Inmates at India's Tihar prison learn new job skills

Inmates at Tihar prison
Image caption Baking is part of the rehabilitation process at Tihar prison

It is tea-time at the Tihar prison bakery in Delhi. Workers are busy rolling out sugary cookie dough and packing savoury biscuits.

Oven-hot brown loaves are being wheeled out on wire racks for cooling.

But the food is not for the inmates of the largest prison in South Asia. Instead, it is destined to end up in cupboards and on dinner tables across the city.

Originally set up to cater to the prison's 12,000 inmates, the bakery now sells to the outside world under the brand name TJ's.

The hope is that learning new vocational skills becomes a key part of the rehabilitation process and will help prisoners integrate back into society when they are released.

"Skill-building programmes are indeed very important. We call these measures restorative justice," says Kiran Bedi, who was India's first female police officer and is a former inspector general of prisons.

"In fact, the programme has garnered a lot of support from everywhere, including victims, as they see a positive approach for the future of these criminals," she adds.

Big business

It is not just muffins and cakes that the prisoners are turning their hand to. Some 2,500 inmates are currently employed in seven factories within the prison complex.

The weaving factory has handlooms and power looms used to make fabric for prisoners' uniforms.

The carpentry unit makes furniture for government-run schools and offices. Another factory makes eco-friendly paper from waste.

Uniforms for school children and some private sector offices are made in the tailoring unit.

A chemical division produces hand-pressed organic mustard oil, while the latest addition is a shoe factory built with funding from a private-public partnership.

"Made in Tihar" products brought in 150 million rupees ($3.3m, £2m) in 2010, making the prison a leading retailer of everything from biscuits to clothes.

Products are sold through some retail stores in Delhi's High Court complex and the prison website.

The profits are used to help finance the prison's running costs. Faced with growing consumer demand, officials now want to take the brand TJ's even further.

Sunil Gupta, a Tihar spokesman, says the prison aims to expand its distributor network and make the products available across India.

"We are proposing a hike in wages for the prisoners. We want to invite artists and designers from all over the world to give the convicts here skills to improve TJ's products," Mr Gupta explains.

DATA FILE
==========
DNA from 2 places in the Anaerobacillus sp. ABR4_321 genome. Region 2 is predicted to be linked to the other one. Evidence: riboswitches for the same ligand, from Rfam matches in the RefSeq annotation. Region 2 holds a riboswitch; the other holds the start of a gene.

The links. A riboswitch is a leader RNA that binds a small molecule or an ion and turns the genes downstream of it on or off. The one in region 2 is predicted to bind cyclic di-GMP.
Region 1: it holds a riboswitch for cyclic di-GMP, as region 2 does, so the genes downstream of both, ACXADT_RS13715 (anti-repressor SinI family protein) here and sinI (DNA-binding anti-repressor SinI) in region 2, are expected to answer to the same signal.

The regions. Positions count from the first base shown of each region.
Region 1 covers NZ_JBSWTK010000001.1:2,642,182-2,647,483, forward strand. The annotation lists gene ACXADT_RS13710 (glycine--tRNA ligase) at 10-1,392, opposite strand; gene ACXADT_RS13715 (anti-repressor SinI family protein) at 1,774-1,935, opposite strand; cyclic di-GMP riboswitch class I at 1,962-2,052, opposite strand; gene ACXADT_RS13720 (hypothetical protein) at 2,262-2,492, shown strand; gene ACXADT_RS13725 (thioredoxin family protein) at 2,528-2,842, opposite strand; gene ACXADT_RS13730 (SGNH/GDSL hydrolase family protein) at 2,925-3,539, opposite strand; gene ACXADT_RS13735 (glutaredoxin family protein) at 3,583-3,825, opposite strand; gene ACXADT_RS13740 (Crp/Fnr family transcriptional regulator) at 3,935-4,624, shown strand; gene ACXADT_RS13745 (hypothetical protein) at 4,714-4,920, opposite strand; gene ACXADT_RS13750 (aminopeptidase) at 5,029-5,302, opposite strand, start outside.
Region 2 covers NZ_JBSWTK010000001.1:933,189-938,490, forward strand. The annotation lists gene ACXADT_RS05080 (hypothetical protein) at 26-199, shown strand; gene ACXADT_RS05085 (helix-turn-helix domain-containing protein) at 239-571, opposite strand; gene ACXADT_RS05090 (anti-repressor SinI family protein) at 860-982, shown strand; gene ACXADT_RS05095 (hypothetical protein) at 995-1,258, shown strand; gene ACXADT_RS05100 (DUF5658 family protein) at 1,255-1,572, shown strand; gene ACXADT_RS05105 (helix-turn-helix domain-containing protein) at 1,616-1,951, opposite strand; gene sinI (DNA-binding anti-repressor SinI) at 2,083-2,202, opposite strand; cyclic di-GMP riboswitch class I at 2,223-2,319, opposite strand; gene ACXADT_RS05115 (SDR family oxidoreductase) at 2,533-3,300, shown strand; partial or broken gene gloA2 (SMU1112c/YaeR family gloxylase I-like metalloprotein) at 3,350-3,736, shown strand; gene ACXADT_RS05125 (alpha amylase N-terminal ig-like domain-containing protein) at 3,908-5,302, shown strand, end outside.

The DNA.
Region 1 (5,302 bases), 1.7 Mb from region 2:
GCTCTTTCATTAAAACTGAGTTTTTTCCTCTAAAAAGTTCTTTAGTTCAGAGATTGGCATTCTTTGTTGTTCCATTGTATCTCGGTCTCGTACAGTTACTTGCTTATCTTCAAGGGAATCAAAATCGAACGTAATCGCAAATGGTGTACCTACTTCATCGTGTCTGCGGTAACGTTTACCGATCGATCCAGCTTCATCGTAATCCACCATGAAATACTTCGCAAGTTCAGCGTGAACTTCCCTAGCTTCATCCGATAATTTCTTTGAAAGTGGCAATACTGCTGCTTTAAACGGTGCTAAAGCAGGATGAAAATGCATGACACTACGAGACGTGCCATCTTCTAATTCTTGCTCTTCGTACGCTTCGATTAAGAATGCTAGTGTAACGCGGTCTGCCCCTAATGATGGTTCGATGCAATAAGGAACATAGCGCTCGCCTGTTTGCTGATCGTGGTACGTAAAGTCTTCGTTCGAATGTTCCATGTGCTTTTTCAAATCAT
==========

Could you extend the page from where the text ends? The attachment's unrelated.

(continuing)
"We believe that this economic enterprise is good for both the prison and the inmates."

Creative energy

Only prisoners who have been convicted of serious crimes can work in the prison's factories.

As operations have gradually expanded, working hours have increased to eight-hour shifts, six days a week.

Image caption India's Tihar prison has many different workshops and factories

Workers are paid a daily wage according to their skill level. A trained worker gets 52 rupees per day, while semi-skilled and unskilled labourers are daily paid 44 rupees and 40 rupees respectively.

The inmates' salaries go into savings accounts that can be accessed by their families on the outside of the prison.

And while the money is an important part of the work, for many observers and prisoners, it is just as important for them to develop sides of their personalities that they may have so far ignored.

As part of a programme run by popular musician Kamal Sabri, every evening melodious music plays from the prison greens as the prisoners practise various instruments.

His plan is to produce an Indian classical album, featuring a song by the inmates.

"There are so many creative, talented people here," Mr Sabri explains.

"It's important to give them an opportunity to use that talent. Music brings positive energy in their lives and it could also be potential career opportunities for them when they get out of here."

For some prisoners, that release date is not very far away.

Ajay Hazra has spent more than 13 years in Tihar and has been working in the bakery for seven.

As the sun sets at the end of an eight-hour shift and the factory siren sounds, he often finds himself pondering what his future will hold.

"I have spent a long time here and getting employment once I'm outside will be difficult," he says.

"But the skills I have learnt here will be a huge advantage. I now hope that I can start my own bakery when I'm free."

More on this story